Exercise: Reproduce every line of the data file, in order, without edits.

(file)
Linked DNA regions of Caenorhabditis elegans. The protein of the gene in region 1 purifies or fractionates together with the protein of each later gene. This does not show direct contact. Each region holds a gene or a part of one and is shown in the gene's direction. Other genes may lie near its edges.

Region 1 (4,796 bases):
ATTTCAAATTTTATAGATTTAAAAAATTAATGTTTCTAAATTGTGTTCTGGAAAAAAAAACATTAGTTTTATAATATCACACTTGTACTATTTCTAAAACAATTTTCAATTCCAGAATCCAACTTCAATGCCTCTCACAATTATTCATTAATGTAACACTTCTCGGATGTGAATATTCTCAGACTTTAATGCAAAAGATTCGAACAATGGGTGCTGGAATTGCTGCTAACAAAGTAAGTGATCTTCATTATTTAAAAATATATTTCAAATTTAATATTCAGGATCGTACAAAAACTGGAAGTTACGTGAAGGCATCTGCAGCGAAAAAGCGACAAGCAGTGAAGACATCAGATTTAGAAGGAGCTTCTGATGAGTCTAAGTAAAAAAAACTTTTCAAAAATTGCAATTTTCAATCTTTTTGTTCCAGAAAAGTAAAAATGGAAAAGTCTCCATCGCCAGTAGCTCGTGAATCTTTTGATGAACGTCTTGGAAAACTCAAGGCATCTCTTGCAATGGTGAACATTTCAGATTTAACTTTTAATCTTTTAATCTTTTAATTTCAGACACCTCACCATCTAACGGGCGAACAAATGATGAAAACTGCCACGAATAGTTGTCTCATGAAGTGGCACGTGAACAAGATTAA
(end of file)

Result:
Linked DNA regions of Caenorhabditis elegans. The protein of the gene in region 1 purifies or fractionates together with the protein of each later gene. This does not show direct contact. Each region holds a gene or a part of one and is shown in the gene's direction. Other genes may lie near its edges.

Region 1 (4,796 bases):
ATTTCAAATTTTATAGATTTAAAAAATTAATGTTTCTAAATTGTGTTCTGGAAAAAAAAACATTAGTTTTATAATATCACACTTGTACTATTTCTAAAACAATTTTCAATTCCAGAATCCAACTTCAATGCCTCTCACAATTATTCATTAATGTAACACTTCTCGGATGTGAATATTCTCAGACTTTAATGCAAAAGATTCGAACAATGGGTGCTGGAATTGCTGCTAACAAAGTAAGTGATCTTCATTATTTAAAAATATATTTCAAATTTAATATTCAGGATCGTACAAAAACTGGAAGTTACGTGAAGGCATCTGCAGCGAAAAAGCGACAAGCAGTGAAGACATCAGATTTAGAAGGAGCTTCTGATGAGTCTAAGTAAAAAAAACTTTTCAAAAATTGCAATTTTCAATCTTTTTGTTCCAGAAAAGTAAAAATGGAAAAGTCTCCATCGCCAGTAGCTCGTGAATCTTTTGATGAACGTCTTGGAAAACTCAAGGCATCTCTTGCAATGGTGAACATTTCAGATTTAACTTTTAATCTTTTAATCTTTTAATTTCAGACACCTCACCATCTAACGGGCGAACAAATGATGAAAACTGCCACGAATAGTTGTCTCATGAAGTGGCACGTGAACAAGATTAA